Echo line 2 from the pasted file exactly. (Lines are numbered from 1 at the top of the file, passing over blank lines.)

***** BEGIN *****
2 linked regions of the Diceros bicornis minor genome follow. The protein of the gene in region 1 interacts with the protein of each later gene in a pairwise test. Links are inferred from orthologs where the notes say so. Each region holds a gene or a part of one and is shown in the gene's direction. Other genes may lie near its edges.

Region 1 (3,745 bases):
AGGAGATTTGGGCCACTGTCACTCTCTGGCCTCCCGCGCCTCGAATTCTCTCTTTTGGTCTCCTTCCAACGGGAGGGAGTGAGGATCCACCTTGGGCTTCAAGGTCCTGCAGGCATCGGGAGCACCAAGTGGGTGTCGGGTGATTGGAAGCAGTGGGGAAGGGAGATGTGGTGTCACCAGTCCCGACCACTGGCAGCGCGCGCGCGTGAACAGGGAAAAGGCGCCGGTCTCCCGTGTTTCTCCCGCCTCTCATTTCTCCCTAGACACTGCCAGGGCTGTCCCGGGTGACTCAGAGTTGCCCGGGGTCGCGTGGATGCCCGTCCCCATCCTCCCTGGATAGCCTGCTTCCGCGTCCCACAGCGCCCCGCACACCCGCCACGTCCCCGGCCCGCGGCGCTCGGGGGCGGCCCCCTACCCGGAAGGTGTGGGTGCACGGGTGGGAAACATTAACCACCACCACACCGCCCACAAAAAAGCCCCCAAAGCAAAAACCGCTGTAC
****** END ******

Region 1 (3,745 bases):